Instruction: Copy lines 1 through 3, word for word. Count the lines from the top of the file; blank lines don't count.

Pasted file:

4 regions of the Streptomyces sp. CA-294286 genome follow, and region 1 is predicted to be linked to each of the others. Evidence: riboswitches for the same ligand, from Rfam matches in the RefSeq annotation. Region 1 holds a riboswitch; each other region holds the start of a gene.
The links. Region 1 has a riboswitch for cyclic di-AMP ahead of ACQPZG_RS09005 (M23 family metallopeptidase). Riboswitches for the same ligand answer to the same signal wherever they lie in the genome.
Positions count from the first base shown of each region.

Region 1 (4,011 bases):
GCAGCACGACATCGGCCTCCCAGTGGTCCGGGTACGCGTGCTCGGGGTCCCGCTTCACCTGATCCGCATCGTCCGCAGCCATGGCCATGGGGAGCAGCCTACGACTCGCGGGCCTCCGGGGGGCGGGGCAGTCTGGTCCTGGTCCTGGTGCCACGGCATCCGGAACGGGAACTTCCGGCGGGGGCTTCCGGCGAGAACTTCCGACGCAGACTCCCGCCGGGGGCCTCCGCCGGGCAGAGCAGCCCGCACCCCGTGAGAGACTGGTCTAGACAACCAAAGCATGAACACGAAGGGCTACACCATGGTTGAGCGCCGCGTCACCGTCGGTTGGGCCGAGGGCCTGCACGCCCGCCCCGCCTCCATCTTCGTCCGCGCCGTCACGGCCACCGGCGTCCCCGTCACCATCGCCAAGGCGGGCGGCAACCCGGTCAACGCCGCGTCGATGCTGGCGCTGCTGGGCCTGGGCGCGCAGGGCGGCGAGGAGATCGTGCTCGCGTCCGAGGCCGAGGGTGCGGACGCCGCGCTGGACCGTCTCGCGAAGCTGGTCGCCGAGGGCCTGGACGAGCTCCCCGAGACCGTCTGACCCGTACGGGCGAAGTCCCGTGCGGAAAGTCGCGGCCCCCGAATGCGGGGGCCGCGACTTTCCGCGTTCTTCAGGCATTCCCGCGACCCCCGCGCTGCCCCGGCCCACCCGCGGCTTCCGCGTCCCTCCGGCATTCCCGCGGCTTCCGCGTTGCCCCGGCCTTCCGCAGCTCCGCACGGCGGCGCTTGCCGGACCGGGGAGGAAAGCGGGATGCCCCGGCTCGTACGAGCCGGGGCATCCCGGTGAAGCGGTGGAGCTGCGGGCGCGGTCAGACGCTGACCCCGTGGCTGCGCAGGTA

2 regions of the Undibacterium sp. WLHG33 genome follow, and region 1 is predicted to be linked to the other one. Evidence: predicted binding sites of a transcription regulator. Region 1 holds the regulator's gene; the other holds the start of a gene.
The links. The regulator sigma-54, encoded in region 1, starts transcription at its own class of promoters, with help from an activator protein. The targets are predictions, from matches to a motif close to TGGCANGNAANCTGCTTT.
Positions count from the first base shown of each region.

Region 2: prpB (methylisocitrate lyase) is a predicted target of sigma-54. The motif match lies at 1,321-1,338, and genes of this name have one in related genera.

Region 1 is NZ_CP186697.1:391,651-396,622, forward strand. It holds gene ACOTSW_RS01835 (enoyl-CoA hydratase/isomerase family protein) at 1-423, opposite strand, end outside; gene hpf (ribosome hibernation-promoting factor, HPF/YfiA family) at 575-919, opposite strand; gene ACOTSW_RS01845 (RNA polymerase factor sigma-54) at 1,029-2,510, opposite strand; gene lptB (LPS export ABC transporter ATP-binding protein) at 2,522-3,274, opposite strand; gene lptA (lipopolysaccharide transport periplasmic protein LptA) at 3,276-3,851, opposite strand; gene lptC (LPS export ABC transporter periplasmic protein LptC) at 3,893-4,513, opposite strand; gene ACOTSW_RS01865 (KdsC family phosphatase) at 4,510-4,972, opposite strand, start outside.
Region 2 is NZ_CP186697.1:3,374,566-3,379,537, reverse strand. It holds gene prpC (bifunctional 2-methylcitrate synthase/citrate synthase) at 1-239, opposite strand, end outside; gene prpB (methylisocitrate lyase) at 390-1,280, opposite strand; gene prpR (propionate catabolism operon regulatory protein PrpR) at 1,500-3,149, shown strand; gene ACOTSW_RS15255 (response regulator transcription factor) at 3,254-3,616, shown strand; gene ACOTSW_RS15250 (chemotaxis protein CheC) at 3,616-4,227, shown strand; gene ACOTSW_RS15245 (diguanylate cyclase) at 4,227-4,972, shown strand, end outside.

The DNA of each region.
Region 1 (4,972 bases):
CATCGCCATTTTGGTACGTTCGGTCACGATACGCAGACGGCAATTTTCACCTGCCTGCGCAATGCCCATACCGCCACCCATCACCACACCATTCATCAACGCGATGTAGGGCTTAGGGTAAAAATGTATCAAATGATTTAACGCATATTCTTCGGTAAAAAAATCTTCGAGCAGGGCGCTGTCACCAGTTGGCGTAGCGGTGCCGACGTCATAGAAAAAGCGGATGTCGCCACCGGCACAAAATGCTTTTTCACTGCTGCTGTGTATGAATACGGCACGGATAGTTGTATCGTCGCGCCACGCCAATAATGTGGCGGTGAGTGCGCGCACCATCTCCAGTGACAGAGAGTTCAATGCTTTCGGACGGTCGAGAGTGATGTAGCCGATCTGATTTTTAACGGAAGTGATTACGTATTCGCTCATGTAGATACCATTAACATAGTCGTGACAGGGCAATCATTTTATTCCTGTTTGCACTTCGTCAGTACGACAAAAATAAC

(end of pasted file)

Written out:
4 regions of the Streptomyces sp. CA-294286 genome follow, and region 1 is predicted to be linked to each of the others. Evidence: riboswitches for the same ligand, from Rfam matches in the RefSeq annotation. Region 1 holds a riboswitch; each other region holds the start of a gene.
The links. Region 1 has a riboswitch for cyclic di-AMP ahead of ACQPZG_RS09005 (M23 family metallopeptidase). Riboswitches for the same ligand answer to the same signal wherever they lie in the genome.
Positions count from the first base shown of each region.